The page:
January 28, 2006
British Broadcasting Corporation
The British Broadcasting Corporation (BBC) and Monterey Aquarium Research Institute (MBARI) have been planning this trip to film the Davidson Seamount for almost two years, so it seems almost unbelievable that we are finally here! We (along with all 18 cases of our filming equipment!) are aboard the research vessel Western Flyer, over 70 miles off the coast of California, with a massive underwater volcano right beneath us!
We are here to try to capture video images of this amazing deep-sea seamount for a major new BBC television documentary series called Planet Earth. The series is due to broadcast this year in the United Kingdom and next year in the United States. There are 11 programs in the series, each one covering a different habitat — such as mountains, deserts, and caves — and its wildlife. We plan to feature Davidson Seamount as part of the final program, which will tell the story of open-ocean and deep-sea habitats, and the creatures that live there.
There are two parts to our filming plans. First, we are using a high definition camera, mounted on the remotely operated vehicle (ROV) Tiburon, to gather images from the deep. We are filming the topography of Davidson Seamount, as well as all the corals and sponges and other marine life that inhabit its slopes and summits. Yesterday, we caught our first glimpse of life on the seamount, watching images being sent back to the ship from the ROV working on a science dive. We had heard many reports about how spectacular this place was, and they certainly proved to be no exaggeration! Spectacular forests of colorful corals, sponges, and anemones stretched as far as the eye could see: a gorgeous expanse of pink, yellow, orange, and white. We want to move the lighting on the ROV around a bit tonight, and then we can't wait to get started with the camera tomorrow!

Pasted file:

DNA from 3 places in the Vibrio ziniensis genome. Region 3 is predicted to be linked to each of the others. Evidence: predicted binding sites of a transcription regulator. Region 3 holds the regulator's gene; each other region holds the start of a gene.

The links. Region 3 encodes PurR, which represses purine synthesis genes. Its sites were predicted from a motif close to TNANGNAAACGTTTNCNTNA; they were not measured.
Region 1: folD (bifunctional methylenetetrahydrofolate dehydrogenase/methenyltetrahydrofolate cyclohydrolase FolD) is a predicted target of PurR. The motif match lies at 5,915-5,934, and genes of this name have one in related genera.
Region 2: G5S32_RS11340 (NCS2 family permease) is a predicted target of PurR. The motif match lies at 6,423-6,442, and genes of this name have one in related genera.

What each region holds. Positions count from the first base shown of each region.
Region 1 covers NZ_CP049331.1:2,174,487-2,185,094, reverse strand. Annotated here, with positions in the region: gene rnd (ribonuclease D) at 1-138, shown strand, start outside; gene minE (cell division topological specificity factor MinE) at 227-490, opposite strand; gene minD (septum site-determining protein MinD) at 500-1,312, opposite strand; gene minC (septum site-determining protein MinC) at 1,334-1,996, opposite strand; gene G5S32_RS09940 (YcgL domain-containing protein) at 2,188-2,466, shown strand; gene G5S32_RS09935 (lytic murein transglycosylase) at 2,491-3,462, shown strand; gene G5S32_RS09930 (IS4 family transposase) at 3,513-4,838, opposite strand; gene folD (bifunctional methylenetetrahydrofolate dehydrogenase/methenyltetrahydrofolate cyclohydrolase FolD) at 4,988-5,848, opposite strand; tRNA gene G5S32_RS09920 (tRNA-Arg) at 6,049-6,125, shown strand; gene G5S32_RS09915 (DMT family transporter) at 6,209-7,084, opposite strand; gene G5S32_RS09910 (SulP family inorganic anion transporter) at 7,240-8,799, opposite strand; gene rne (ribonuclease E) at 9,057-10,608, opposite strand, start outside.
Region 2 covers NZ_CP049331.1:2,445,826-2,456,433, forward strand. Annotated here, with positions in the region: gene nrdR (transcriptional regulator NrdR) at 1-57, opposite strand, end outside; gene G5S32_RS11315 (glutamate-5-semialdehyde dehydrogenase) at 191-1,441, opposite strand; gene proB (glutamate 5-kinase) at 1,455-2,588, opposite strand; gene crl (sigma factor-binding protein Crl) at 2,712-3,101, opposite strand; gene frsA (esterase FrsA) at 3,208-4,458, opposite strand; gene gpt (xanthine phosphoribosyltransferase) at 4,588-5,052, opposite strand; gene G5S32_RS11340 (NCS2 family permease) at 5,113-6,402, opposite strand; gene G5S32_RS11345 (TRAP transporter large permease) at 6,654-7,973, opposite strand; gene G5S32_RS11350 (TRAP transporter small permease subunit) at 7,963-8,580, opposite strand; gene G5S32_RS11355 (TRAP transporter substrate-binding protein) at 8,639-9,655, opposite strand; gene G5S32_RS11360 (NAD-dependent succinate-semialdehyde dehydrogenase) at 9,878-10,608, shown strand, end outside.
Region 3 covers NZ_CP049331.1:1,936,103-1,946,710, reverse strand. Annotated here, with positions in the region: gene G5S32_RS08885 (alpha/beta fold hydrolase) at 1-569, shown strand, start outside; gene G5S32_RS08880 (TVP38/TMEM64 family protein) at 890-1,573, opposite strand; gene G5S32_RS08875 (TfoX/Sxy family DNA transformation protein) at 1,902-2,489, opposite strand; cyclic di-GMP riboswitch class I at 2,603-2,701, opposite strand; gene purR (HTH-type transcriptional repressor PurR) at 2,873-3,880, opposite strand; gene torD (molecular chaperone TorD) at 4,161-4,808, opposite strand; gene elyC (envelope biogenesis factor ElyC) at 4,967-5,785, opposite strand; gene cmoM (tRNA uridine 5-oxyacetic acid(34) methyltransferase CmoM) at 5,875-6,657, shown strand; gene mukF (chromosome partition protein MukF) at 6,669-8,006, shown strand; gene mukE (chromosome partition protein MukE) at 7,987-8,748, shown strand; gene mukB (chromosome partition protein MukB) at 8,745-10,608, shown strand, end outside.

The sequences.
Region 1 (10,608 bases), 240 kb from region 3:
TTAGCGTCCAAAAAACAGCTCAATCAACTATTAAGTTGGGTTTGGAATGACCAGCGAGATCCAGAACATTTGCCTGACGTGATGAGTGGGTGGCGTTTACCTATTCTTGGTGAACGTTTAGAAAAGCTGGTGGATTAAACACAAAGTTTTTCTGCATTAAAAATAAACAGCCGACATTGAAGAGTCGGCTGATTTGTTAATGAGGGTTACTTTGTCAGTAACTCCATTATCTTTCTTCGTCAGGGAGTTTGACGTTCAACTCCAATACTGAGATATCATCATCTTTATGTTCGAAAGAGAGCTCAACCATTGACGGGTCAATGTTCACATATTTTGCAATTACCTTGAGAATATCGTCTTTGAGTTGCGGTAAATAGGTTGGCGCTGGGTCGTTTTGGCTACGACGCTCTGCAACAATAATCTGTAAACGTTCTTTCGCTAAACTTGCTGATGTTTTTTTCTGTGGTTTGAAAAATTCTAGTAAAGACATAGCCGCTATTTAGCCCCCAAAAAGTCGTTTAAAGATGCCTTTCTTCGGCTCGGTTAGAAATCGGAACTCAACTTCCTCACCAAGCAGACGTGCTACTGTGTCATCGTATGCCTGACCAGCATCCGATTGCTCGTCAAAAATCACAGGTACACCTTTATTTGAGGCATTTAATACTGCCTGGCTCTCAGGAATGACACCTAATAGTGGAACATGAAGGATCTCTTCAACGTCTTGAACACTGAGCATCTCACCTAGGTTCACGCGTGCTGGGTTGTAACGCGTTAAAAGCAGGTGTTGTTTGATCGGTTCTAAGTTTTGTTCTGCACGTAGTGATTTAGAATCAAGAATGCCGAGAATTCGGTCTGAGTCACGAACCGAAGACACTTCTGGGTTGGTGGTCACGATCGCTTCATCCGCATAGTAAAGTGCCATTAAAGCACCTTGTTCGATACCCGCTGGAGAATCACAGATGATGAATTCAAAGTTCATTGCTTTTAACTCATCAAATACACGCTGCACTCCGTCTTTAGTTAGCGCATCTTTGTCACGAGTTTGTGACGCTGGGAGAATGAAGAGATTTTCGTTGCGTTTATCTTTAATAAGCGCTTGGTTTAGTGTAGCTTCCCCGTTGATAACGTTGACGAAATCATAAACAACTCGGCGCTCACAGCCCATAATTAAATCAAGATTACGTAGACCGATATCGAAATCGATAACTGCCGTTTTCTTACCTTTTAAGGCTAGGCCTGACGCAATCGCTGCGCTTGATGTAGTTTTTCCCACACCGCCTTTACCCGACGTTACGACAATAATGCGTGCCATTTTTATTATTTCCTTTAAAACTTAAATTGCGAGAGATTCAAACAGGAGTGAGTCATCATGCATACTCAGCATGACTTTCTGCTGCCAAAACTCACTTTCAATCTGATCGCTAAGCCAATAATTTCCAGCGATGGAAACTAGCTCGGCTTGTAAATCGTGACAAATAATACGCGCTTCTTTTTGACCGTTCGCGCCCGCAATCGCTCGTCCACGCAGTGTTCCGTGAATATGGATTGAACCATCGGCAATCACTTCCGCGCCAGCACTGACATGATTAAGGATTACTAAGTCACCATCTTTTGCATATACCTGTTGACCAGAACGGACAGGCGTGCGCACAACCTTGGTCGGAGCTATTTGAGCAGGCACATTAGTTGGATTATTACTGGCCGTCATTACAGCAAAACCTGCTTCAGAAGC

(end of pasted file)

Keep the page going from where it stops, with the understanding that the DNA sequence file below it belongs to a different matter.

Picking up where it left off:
The second part of our plan is using a special tank (called a kreisel), which is on loan from MBARI, to film close-up images of mid-water animals (mostly jellies) brought to the surface by the ROV. We spent most of yesterday setting up the kreisel, along with our filming lights and camera, and we've hung a huge black curtain all around it to eliminate problems with reflections from the windows and lights in the lab.
Tonight we're quite excited, as we collected a crown jelly (Atolla sp.) at the end of the day's dive and had the tank ready to film it!
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